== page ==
Neil F. Johnson. Steganography. Technical Report. November 1995.

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3.3.1 Hide and Seek v 4.1

Hide and Seek versions 4.1 and 5.0 by Colin Maroney have similar limitations with minimum image sizes (320 x 480). In version 4.1 if the image is smaller than the minimum, then the stego-image is padded with black space. If the cover image is larger, the stego-image is cropped to fit. In version 5.0 the same is true with minimum image sizes. If any image exceeds 1024 x 768, an error message is returned. The Hide and Seek 1.0 for Windows 95 version seems to have these issues resolved and is a much improved steganography tool. Version 4.1 is evaluated here to illustrate limitations of some steganography tools.

Hide and Seek 4.1 is free software which contains a series of DOS programs that embed data in GIF files and comes with the source code.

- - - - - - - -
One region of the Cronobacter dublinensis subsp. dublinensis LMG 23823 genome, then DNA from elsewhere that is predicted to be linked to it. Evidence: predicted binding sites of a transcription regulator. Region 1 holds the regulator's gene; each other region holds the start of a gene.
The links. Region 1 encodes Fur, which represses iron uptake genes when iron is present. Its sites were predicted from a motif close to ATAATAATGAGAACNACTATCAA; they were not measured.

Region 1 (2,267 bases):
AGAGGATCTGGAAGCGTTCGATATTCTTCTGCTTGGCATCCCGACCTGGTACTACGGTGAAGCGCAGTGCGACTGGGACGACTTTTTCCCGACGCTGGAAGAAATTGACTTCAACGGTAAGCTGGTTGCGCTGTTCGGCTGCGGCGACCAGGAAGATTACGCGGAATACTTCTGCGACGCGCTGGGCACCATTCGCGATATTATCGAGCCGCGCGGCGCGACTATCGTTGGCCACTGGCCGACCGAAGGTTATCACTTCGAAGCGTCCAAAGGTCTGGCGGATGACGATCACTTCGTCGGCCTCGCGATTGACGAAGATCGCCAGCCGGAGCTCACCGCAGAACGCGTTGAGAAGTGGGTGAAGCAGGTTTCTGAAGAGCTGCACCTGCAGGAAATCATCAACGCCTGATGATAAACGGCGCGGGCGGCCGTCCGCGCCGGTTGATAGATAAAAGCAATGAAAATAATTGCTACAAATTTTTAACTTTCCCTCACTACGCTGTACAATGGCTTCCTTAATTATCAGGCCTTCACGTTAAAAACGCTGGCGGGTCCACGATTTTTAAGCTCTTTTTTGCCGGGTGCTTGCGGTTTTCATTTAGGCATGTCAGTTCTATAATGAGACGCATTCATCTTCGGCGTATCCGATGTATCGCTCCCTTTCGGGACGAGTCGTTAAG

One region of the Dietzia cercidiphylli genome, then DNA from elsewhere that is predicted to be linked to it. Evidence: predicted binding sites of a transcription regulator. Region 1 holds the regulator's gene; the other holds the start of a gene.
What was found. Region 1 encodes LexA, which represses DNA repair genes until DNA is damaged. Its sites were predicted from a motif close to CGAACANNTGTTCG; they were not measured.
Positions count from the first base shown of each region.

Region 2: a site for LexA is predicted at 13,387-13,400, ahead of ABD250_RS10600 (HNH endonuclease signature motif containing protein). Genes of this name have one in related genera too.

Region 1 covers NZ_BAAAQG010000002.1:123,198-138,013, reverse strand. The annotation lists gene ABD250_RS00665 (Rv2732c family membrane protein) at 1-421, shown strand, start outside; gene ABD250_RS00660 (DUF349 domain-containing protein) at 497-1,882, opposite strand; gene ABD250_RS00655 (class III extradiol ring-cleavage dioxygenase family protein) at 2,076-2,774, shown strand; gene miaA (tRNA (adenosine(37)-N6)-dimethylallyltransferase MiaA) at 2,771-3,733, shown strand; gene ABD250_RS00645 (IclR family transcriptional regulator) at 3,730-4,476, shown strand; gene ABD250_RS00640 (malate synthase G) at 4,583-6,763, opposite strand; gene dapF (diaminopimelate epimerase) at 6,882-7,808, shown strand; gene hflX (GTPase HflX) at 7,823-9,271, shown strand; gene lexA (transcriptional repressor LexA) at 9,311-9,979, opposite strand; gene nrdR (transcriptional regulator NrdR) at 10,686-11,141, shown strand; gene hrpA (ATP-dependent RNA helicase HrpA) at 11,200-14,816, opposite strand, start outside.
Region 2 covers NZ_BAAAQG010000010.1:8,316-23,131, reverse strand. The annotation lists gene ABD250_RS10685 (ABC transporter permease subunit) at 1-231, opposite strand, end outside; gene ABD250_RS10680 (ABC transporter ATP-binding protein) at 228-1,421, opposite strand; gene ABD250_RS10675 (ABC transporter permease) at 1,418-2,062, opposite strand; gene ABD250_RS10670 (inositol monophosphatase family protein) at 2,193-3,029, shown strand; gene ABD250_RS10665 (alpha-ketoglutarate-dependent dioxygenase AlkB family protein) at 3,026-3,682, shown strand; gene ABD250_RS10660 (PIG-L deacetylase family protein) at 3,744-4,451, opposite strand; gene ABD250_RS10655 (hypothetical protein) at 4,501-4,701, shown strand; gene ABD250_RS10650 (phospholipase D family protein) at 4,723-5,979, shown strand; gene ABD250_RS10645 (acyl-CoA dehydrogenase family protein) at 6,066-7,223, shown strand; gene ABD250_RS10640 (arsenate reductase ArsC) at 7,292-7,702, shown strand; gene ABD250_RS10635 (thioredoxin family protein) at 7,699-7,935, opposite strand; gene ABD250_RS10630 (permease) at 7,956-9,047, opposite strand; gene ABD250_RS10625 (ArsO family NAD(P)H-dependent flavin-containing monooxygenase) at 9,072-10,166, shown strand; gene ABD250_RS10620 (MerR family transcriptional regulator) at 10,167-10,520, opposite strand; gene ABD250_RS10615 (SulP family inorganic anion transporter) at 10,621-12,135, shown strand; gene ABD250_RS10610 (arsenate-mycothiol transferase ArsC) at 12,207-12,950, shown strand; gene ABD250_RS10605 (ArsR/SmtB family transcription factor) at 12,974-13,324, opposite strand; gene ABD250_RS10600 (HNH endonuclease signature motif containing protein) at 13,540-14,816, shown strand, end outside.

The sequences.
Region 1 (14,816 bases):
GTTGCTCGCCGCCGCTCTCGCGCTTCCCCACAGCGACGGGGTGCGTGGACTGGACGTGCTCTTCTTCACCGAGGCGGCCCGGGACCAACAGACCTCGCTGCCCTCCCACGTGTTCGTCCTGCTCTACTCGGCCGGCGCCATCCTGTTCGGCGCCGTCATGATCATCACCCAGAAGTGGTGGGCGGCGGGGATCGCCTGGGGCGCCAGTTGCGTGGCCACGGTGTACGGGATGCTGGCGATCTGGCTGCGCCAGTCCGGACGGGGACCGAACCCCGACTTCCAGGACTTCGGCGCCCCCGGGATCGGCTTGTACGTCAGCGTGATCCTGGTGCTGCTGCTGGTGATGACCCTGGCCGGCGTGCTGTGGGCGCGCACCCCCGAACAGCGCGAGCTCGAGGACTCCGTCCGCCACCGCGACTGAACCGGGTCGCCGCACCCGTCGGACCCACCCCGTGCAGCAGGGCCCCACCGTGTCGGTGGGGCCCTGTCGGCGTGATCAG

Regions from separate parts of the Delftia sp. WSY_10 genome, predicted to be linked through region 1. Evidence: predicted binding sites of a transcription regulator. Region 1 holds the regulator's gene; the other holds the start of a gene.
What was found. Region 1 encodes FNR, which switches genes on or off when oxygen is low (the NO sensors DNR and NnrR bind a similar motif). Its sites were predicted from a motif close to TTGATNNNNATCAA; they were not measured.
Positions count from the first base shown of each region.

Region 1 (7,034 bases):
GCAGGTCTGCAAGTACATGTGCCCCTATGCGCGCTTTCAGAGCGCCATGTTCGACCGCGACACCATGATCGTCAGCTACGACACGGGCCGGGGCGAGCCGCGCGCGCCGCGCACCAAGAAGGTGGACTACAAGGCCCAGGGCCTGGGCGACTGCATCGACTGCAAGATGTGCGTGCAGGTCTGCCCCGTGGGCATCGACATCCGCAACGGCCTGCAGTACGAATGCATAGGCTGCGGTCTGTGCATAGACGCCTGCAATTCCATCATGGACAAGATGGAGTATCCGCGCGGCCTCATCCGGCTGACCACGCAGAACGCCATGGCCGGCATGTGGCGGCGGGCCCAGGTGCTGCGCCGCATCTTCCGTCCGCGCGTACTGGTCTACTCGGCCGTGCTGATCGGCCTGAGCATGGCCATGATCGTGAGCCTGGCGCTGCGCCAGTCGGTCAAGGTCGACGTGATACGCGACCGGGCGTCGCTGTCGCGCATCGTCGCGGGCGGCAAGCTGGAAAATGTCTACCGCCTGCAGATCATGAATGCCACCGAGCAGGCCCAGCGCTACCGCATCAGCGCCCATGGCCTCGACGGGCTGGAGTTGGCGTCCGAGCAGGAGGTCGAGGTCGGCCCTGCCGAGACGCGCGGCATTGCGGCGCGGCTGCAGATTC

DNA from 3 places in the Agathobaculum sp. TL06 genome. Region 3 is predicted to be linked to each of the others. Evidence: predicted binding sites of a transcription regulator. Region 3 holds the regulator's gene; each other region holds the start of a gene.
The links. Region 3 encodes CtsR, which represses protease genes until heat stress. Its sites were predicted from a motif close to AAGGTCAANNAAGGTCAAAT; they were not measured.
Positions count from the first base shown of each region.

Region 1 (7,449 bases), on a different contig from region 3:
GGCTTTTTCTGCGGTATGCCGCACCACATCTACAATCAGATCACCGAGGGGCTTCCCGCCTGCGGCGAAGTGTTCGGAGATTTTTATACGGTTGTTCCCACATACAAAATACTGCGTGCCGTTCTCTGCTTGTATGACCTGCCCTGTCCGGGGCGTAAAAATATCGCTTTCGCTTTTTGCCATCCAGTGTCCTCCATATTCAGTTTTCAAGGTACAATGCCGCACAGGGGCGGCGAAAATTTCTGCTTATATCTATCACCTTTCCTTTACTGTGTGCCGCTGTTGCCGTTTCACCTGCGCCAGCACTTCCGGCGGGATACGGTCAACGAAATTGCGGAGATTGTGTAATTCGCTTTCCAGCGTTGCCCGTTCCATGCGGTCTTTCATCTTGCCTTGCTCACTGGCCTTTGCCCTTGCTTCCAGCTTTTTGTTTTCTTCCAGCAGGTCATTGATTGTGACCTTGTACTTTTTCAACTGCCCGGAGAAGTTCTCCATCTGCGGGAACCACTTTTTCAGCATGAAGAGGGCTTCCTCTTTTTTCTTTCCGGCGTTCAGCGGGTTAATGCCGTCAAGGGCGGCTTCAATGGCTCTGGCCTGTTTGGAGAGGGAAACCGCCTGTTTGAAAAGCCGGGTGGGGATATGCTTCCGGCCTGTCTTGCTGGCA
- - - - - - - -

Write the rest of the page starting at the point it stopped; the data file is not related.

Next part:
Hide and Seek uses the Least Significant Bit of each pixel to encode characters, 8 pixels per character and spreads the data throughout the GIF in a somewhat random fashion. The larger the message the more likely the resulting image will be degraded. Since the data is dispersed "randomly" and the message file header is encrypted, there is no telling what is in an embedded file.

Unfortunately the hidden file can be no longer than 19,000 bytes because the maximum display used is 320 x 480 pixels. Each character takes 8 pixels two hide ( (320x480)/8 = 19200).

C2 (Shakespeare) was used to embed M1. The original image of Shakespeare is 222 x 282 pixels and 256 shades of gray. The resulting image was forced to 320 x 480 pixels. Instead of "stretching" the image to fit, large black areas were added to the image making it 320 x 480. The image on the left is the original C2 and the image on the right is embedded with M1.

 [Fig 7: Result of embedding Message1 into Container2 (37k)]

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